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From Rob Stote <RSt...@whitehilltech.com>
Subject RE: Memory Settings (was: java.lang.OutOfMemoryError)
Date Fri, 06 Jun 2003 17:35:16 GMT
The short answer is... it's complicated,  you can set the VM to a size large
than you RAM size, though I would not do this if I were you.

In order to have a heap size of more that 2G you have to be using jdk1.3.1
and above

-Xmx2g would set the heap to 2Gig: be warned the VM will though an error if
it can not initialize this much space. 

-XX:+AggressiveHeap will take as much memory as needed, I believe it
initializes at 350mg. BE WARNED this can cause serious problems on your
machine. If I am not mistaken you only have 4G of memory space available to
you, so if you start to infringe on this space with the VM, other programs
(inside and outside the vm) could run into issues. 

The reality is you should only set the VM to the amount of RAM available on
you machine..

CAVEAT: I am not an expert on this subject, this is just my experience and
what I have read in the past.

My 2 cents.

Rob



-----Original Message-----
From: Ryan.Asleson@stpaul.com [mailto:Ryan.Asleson@stpaul.com] 
Sent: Friday, June 06, 2003 1:59 PM
To: fop-user@xml.apache.org
Subject: Memory Settings (was: java.lang.OutOfMemoryError)


The recent posts about FOP running out of memory has me thinking.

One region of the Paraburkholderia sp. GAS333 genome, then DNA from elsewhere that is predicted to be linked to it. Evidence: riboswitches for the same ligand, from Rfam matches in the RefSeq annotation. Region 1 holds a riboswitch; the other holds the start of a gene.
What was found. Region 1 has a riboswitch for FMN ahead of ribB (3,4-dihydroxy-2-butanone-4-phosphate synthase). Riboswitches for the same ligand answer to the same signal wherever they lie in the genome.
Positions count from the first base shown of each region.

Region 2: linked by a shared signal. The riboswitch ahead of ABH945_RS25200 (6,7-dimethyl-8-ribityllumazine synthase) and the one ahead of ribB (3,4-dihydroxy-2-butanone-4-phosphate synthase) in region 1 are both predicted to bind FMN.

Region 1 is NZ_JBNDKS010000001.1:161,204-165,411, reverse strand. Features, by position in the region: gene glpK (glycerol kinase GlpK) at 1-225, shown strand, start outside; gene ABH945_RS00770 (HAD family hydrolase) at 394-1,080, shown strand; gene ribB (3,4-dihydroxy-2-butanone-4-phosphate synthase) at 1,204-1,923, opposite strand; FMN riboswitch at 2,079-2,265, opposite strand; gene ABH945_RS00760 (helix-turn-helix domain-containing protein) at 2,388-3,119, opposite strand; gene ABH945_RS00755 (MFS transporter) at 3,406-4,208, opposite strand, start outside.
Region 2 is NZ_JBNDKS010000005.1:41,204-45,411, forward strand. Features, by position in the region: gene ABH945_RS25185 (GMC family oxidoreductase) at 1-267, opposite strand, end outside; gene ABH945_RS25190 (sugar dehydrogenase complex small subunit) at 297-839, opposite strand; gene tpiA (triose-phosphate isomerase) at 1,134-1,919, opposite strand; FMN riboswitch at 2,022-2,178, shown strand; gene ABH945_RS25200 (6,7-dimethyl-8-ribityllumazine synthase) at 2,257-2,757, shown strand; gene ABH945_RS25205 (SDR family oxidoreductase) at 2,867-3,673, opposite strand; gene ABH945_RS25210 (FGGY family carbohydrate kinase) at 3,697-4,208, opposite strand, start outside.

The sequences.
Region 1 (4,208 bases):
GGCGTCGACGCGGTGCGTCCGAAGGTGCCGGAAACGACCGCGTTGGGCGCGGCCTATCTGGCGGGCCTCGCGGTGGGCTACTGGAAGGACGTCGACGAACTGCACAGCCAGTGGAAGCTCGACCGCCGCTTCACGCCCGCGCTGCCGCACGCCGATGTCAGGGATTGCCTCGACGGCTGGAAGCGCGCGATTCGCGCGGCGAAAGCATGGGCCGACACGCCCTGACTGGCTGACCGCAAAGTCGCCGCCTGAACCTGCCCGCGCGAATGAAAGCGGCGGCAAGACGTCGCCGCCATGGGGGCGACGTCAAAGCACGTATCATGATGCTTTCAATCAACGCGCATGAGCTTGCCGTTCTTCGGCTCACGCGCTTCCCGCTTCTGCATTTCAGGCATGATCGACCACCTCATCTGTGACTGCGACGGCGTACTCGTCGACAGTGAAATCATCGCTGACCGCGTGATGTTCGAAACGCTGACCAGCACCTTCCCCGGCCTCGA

Suppose for a second that FOP is run on a Windows 2000 box.  Assume the box
has 512 MB of RAM.  Pretend that a certain XSL-FO causes the JVM to run out
of memory.

The question is:  Can the JVM heap size be set to a value larger than the
available RAM on the computer?  For instance, in this case could -Xmx1024M
be used to up the JVM heap to 1 GB?  Would this prevent the JVM from
crashing with an OutOfMemoryError?

Now, *if* it did work, I'll assume that anytime an XSL-FO pushed the heap
to a value higher than the amount of RAM, there would be a lot of memory
swapping, which of course would hinder performance.  But it might prevent a
system crash.  Would setting the JVM heap to a value higher than the
available RAM adversely affect the performance of all XSL-FO's, or just the
ones where the XSL-FO actually pushed the heap up that much in the first
place?

If anybody has tried this please share your experiences.  Or, share your
thoughts on what might happen.

Thanks!!

-Ryan







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